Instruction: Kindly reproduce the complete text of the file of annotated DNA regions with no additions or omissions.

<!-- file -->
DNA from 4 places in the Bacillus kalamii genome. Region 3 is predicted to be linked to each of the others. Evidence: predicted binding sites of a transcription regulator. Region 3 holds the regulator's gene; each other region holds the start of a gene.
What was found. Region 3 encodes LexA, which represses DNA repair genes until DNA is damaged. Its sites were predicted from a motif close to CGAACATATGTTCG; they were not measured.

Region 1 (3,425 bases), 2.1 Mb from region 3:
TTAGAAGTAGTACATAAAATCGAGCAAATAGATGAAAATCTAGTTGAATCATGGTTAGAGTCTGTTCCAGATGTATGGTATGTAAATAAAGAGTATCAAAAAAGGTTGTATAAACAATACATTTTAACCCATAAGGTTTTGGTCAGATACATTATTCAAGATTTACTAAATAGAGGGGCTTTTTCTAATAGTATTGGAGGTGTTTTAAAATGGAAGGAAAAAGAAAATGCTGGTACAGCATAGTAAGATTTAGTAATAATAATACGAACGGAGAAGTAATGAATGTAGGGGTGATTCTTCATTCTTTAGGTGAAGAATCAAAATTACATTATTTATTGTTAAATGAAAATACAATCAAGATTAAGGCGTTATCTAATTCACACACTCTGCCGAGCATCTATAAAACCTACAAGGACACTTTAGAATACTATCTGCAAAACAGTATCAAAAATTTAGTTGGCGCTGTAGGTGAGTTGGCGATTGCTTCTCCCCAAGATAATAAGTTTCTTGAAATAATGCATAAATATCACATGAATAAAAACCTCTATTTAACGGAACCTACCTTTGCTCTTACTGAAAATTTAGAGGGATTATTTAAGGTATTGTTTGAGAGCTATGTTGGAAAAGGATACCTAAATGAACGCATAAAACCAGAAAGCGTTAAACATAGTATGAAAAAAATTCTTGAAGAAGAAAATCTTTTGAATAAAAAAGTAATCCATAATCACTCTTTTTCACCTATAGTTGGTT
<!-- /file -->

DNA from 4 places in the Bacillus kalamii genome. Region 3 is predicted to be linked to each of the others. Evidence: predicted binding sites of a transcription regulator. Region 3 holds the regulator's gene; each other region holds the start of a gene.
What was found. Region 3 encodes LexA, which represses DNA repair genes until DNA is damaged. Its sites were predicted from a motif close to CGAACATATGTTCG; they were not measured.

Region 1 (3,425 bases), 2.1 Mb from region 3:
TTAGAAGTAGTACATAAAATCGAGCAAATAGATGAAAATCTAGTTGAATCATGGTTAGAGTCTGTTCCAGATGTATGGTATGTAAATAAAGAGTATCAAAAAAGGTTGTATAAACAATACATTTTAACCCATAAGGTTTTGGTCAGATACATTATTCAAGATTTACTAAATAGAGGGGCTTTTTCTAATAGTATTGGAGGTGTTTTAAAATGGAAGGAAAAAGAAAATGCTGGTACAGCATAGTAAGATTTAGTAATAATAATACGAACGGAGAAGTAATGAATGTAGGGGTGATTCTTCATTCTTTAGGTGAAGAATCAAAATTACATTATTTATTGTTAAATGAAAATACAATCAAGATTAAGGCGTTATCTAATTCACACACTCTGCCGAGCATCTATAAAACCTACAAGGACACTTTAGAATACTATCTGCAAAACAGTATCAAAAATTTAGTTGGCGCTGTAGGTGAGTTGGCGATTGCTTCTCCCCAAGATAATAAGTTTCTTGAAATAATGCATAAATATCACATGAATAAAAACCTCTATTTAACGGAACCTACCTTTGCTCTTACTGAAAATTTAGAGGGATTATTTAAGGTATTGTTTGAGAGCTATGTTGGAAAAGGATACCTAAATGAACGCATAAAACCAGAAAGCGTTAAACATAGTATGAAAAAAATTCTTGAAGAAGAAAATCTTTTGAATAAAAAAGTAATCCATAATCACTCTTTTTCACCTATAGTTGGTT